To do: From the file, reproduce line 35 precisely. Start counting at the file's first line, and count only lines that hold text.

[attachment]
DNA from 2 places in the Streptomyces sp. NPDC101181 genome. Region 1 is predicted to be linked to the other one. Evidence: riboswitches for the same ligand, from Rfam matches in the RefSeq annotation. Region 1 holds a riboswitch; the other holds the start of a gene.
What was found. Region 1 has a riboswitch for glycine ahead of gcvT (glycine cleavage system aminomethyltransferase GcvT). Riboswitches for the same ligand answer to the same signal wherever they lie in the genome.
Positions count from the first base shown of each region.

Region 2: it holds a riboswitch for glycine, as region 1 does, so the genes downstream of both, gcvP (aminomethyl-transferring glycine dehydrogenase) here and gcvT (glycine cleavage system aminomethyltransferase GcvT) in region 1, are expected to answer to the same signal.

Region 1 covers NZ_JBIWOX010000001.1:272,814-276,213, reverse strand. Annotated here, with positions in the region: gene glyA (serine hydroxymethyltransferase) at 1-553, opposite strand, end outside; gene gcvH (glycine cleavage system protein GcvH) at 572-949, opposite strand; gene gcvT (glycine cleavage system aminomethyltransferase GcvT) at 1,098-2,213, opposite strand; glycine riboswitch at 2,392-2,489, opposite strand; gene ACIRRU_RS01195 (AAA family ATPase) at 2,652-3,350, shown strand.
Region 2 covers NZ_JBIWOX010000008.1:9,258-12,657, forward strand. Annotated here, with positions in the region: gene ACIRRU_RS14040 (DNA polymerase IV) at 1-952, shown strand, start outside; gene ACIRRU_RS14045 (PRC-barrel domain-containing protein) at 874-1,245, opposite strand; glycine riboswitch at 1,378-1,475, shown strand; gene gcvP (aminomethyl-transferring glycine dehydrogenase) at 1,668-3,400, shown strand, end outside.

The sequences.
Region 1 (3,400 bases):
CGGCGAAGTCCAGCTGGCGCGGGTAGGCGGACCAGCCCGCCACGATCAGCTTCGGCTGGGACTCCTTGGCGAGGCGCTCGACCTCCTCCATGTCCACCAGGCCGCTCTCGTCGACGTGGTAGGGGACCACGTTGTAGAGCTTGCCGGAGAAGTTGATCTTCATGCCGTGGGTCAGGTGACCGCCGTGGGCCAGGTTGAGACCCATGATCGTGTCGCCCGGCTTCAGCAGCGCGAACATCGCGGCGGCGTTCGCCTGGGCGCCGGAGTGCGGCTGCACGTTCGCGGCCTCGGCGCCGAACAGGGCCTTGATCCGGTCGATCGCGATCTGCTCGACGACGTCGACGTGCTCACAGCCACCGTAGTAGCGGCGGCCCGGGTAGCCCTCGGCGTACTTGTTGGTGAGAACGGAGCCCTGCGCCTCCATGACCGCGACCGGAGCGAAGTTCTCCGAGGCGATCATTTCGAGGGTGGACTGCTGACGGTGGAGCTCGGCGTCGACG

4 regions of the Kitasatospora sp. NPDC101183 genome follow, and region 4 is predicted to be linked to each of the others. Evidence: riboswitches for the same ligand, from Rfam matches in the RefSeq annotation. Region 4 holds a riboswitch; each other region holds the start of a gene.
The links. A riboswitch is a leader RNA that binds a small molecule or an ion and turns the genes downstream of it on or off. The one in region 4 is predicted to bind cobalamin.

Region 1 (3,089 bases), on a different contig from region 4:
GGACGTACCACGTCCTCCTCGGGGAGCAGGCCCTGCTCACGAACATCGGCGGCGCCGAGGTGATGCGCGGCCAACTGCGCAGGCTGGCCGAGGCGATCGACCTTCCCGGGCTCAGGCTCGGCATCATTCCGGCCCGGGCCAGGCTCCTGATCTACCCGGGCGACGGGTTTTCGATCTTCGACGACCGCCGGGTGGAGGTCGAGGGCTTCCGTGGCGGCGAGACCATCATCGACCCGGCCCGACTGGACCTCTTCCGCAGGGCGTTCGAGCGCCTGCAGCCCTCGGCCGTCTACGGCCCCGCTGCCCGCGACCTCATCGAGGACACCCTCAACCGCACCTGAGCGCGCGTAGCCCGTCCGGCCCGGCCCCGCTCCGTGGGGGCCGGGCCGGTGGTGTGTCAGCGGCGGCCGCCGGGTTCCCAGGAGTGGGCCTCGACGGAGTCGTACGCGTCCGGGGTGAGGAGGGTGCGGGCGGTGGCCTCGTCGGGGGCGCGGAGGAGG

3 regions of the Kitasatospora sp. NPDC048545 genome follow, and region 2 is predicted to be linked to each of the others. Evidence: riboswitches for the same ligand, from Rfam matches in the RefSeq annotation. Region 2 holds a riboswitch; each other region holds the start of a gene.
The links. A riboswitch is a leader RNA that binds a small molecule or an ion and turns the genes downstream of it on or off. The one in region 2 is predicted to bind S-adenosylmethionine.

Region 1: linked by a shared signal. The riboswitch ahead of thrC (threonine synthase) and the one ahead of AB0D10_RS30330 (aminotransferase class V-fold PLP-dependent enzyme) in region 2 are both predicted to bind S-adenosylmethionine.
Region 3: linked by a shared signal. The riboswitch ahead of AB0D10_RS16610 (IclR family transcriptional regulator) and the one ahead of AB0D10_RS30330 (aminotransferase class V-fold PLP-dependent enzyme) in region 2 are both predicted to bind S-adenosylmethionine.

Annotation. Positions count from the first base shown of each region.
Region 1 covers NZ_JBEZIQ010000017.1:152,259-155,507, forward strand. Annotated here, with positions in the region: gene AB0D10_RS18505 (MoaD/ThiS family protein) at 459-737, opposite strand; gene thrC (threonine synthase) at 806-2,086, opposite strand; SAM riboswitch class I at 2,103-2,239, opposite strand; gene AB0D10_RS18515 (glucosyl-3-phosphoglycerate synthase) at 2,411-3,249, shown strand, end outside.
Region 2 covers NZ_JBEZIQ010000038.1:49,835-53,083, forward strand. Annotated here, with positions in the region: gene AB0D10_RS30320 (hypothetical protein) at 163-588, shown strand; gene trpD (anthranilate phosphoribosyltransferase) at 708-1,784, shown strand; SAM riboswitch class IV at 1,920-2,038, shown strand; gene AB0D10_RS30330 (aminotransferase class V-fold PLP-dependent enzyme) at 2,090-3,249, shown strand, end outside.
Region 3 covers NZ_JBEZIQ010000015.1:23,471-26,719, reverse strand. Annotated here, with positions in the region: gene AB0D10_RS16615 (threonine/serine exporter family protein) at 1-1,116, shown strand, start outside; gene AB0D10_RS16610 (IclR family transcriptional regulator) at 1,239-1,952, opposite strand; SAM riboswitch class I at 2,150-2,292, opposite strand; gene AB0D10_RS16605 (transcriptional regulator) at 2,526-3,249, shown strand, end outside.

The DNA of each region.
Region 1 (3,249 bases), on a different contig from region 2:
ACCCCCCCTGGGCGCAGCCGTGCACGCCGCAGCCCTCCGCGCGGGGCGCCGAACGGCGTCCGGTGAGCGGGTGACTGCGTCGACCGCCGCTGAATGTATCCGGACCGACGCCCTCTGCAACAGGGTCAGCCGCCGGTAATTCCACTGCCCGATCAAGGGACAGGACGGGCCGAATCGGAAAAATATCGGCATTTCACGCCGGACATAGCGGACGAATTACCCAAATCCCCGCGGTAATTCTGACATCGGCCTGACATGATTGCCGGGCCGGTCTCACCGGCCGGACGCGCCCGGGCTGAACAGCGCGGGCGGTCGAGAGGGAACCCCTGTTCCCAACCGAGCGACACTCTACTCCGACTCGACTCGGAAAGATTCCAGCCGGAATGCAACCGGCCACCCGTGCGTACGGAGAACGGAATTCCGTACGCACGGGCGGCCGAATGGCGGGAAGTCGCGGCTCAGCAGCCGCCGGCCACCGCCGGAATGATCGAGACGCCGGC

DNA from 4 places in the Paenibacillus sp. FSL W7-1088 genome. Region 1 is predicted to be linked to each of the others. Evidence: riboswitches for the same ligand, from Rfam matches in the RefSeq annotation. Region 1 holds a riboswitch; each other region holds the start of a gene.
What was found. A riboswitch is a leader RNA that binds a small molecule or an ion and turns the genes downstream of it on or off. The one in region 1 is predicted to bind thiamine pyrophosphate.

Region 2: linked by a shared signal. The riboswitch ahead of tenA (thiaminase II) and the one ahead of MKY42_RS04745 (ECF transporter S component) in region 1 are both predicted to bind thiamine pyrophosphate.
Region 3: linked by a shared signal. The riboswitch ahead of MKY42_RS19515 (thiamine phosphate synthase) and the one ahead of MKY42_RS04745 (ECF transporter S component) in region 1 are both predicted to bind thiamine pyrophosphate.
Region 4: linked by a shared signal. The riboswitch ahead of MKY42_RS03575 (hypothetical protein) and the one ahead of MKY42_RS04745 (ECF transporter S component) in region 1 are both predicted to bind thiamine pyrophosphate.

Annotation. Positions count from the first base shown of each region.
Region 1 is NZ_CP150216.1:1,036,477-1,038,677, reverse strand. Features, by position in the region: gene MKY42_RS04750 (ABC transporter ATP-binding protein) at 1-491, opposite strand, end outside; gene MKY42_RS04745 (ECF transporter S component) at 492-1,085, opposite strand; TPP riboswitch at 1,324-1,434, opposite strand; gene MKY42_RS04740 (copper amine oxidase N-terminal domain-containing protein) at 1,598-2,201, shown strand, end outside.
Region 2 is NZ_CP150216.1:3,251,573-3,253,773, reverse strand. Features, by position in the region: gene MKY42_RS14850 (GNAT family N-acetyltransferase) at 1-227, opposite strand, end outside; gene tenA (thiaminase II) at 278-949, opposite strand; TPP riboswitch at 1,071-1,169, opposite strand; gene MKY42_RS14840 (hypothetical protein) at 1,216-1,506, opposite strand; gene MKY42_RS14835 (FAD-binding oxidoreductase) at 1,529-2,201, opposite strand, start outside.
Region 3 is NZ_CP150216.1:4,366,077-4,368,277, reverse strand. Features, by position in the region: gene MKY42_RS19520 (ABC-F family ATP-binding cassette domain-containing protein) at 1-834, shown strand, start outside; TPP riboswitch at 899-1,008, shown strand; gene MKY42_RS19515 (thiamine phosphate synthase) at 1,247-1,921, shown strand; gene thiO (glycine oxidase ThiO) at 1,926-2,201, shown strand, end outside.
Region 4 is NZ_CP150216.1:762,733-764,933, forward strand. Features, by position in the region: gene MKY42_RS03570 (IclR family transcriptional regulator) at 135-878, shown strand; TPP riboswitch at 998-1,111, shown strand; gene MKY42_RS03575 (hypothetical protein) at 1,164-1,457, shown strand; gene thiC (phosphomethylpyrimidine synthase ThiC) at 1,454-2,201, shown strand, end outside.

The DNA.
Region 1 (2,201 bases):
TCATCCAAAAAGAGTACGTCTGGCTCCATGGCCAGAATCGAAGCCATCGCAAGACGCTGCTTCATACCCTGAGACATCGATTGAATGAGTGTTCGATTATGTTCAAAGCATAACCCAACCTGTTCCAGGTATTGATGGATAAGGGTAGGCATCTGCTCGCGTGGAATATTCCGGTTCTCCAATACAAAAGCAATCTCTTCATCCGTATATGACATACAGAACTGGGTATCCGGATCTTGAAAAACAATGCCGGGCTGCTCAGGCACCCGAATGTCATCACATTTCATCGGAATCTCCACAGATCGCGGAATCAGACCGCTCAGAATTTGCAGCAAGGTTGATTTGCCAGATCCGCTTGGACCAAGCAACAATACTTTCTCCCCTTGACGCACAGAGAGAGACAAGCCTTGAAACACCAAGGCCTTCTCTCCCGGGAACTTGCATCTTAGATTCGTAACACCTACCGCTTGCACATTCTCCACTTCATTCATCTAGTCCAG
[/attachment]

The DNA.